Glycerol

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Glycerol
Glycerine chemical structure.png
Glycerol-3D-balls.png
Glycerol-3D-vdW.png
IUPAC name Propane-1,2,3-triol
Other names glycerin
glycerine
propane-1,2,3-triol
1,2,3-propanetriol
1,2,3-trihydroxypropane
glyceritol
glycyl alcohol
Identifiers
CAS number 56-81-5
SMILES OCC(O)CO
Properties
Molecular formula C3H5(OH)3
Molar mass 92.09382 g/mol
Density 1.261 g/cm³
Melting point

18 °C (64.4°F)

Boiling point

290 °C (554°F)

Viscosity 1.5 Pa·s
Hazards
NFPA 704

NFPA 704.svg

1
1
0
 
Flash point 160 °C (closed cup)
Except where noted otherwise, data are given for
materials in their standard state
(at 25 °C, 100 kPa)

Infobox disclaimer and references


Overview

Glycerol is a chemical compound also commonly called glycerin or glycerine. It is a colorless, odorless, viscous liquid that is widely used in pharmaceutical formulations. Glycerol is a sugar alcohol, and is sweet-tasting and of low toxicity. Glycerol has three hydrophilic alcoholic hydroxyl groups that are responsible for its solubility in water and its hygroscopic nature. Its surface tension is 64.00 mN/m at 20 °C , and it has a temperature coefficient of -0.0598 mN/(m K). The glycerol substructure is a central component of many lipids.

Synthesis and production

Glycerol (3D model), showing the atoms and the lone electron pairs associated with the oxygen atoms (in pink)

Until recently, synthetic glycerol was mainly manufactured at an industrial scale from epichlorohydrin. Since glycerol forms the backbone of triglycerides, it is produced on saponification or transesterification. Soap-making and biodiesel production are respective examples.

Glycerol is a 10% by-product of biodiesel production (via the transesterification of vegetable oils). This has led to a glut of crude glycerol in the market, making the epichlorohydrin process no longer economical. Current levels of glycerol production are running at about 350,000 tons per annum in the USA, and 600,000 tpa in Europe. This will increase as it implements EU directive 2003/30/EC which requires replacement of 5.75% of petroleum fuels with biofuel, across all Member States by 2010[1].


Applications

In foods and beverages, glycerol serves as humectant, solvent and sweetener, and may help preserve foods. It is also used as filler in commercially prepared low-fat foods (e.g., cookies), and as a thickening agent in liqueurs. Glycerol also serves as a way, along with water, to preserve certain types of leaves. Glycerol is also used as a sugar substitute. In this regard, it has approximately 27 calories per teaspoon and is 60% as sweet as sucrose. Although it has about the same food energy as table sugar, it does not raise blood sugar levels, nor does it feed the bacteria that form plaques and cause dental cavities. As a food additive, glycerol is also known as E number E422.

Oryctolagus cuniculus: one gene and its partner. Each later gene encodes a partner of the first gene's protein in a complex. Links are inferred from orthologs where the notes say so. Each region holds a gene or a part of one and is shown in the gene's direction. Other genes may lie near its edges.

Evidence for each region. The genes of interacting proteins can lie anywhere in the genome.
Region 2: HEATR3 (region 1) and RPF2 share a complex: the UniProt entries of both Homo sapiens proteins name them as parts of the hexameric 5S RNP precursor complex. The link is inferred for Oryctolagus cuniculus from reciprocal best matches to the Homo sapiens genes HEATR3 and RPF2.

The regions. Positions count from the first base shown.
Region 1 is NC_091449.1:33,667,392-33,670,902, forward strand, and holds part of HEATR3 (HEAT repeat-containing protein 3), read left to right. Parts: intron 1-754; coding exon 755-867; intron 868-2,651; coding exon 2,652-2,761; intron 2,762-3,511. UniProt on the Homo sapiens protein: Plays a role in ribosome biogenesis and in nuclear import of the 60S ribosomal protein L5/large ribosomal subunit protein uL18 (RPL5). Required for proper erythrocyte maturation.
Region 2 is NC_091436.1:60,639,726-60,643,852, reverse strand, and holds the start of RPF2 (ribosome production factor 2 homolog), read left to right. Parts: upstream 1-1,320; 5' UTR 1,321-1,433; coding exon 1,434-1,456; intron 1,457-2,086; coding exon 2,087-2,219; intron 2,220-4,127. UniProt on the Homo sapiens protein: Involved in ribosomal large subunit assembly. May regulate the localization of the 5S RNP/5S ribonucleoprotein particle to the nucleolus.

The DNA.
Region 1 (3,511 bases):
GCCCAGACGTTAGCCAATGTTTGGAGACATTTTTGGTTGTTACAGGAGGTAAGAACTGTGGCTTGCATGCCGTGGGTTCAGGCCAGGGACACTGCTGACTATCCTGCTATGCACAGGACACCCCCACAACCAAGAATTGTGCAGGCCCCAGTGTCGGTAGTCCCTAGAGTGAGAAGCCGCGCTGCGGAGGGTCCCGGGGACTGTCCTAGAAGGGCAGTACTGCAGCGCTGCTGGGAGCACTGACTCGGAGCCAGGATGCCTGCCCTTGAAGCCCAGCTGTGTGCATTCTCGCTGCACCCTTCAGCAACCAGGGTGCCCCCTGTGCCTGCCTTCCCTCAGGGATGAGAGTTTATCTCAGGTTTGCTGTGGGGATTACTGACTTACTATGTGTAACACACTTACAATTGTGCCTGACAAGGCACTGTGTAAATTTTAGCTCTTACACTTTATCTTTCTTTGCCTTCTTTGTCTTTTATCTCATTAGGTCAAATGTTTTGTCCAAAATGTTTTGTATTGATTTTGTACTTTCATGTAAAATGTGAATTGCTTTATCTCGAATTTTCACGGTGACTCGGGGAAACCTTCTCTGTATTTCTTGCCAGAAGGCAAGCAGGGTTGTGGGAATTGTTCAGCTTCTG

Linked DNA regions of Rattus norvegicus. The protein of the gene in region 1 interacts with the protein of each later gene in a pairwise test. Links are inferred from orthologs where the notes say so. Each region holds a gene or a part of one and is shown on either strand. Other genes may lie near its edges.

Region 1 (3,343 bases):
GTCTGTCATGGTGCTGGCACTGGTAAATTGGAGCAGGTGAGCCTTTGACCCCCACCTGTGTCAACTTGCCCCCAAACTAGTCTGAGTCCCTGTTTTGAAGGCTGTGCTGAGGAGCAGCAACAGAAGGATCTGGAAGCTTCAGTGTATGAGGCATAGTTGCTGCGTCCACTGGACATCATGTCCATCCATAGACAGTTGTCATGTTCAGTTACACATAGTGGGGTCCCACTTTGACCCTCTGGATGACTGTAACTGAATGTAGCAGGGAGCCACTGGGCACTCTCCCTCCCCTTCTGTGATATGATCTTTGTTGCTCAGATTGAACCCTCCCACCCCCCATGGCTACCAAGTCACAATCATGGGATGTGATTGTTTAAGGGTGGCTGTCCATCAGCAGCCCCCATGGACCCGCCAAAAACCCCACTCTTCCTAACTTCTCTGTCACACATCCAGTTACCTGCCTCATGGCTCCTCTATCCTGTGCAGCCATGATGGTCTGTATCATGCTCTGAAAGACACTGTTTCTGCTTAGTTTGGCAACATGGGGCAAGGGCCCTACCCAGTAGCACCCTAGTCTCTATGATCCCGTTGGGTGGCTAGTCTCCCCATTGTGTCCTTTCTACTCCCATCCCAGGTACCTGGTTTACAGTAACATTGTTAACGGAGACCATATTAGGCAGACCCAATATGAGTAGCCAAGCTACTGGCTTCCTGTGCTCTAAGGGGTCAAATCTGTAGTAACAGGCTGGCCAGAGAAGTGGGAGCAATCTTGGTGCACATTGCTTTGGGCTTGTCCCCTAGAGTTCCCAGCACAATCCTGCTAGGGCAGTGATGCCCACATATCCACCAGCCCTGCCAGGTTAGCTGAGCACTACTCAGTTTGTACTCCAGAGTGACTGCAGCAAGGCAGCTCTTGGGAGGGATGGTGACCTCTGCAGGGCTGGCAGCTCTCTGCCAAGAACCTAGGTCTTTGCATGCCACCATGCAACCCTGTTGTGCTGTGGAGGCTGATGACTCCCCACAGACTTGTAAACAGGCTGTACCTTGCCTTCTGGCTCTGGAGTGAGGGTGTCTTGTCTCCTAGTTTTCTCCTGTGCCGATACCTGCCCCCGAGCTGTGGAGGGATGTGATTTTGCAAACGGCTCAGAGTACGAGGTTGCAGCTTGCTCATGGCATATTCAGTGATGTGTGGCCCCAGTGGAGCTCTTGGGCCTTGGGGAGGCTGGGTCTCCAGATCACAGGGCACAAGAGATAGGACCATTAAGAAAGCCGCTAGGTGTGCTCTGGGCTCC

In organic synthesis, glycerol is used as a readily available prochiral building block.

Feedstock

It is one of the major raw materials for the manufacture of polyols for flexible foams, and to a lesser extent rigid polyurethane foams.

Glycerol is used to produce nitroglycerin, which is an essential ingredient of smokeless gunpowder and various munitions. Reliance on soap-making to supply co-product glycerine made it difficult to increase production to meet wartime demand. Hence, synthetic glycerin processes were national defense priorities in the days leading up to World War II.

Glycerol is also used to manufacture mono- and di-glycerides for use as emulsifiers, as well as polyglycerol esters going into shortenings and margarine.

Research laboratory usage

Glycerol is a common component of solvents for enzymatic reagents stored at temperatures below zero degrees Celsius due to the depression of the freezing temperature of solutions with high concentrations of glycerol. It is also dissolved in water to reduce damage by ice crystals to laboratory organisms that are stored in frozen solutions, such as bacteria, nematodes, and fruit flies. Samples are loaded into agarose gel electrophoresis mixed in loading buffers that mainly consist of glycerol; when the sample is injected into wells, the glycerol causes the solution to sink through the running buffer to the bottom of the well.

Pharmaceutical and personal care applications

Glycerol is used in medical and pharmaceutical and personal care preparations, mainly as a means of improving smoothness, providing lubrication and as a humectant. It is found in cough syrups, elixirs and expectorants, toothpaste, mouthwashes, skin care products, shaving cream, hair care products, and soaps.

As a 10% solution, glycerol prevents tannins from precipitating in ethanol extracts of plants (tinctures). It is also used as a substitute for ethanol as a solvent in preparing herbal extractions. It is less extractive and is approximately 30% less able to be absorbed by the body. Fluid extract manufacturers often extract herbs in hot water before adding glycerin to make glycerites.[2][3][4]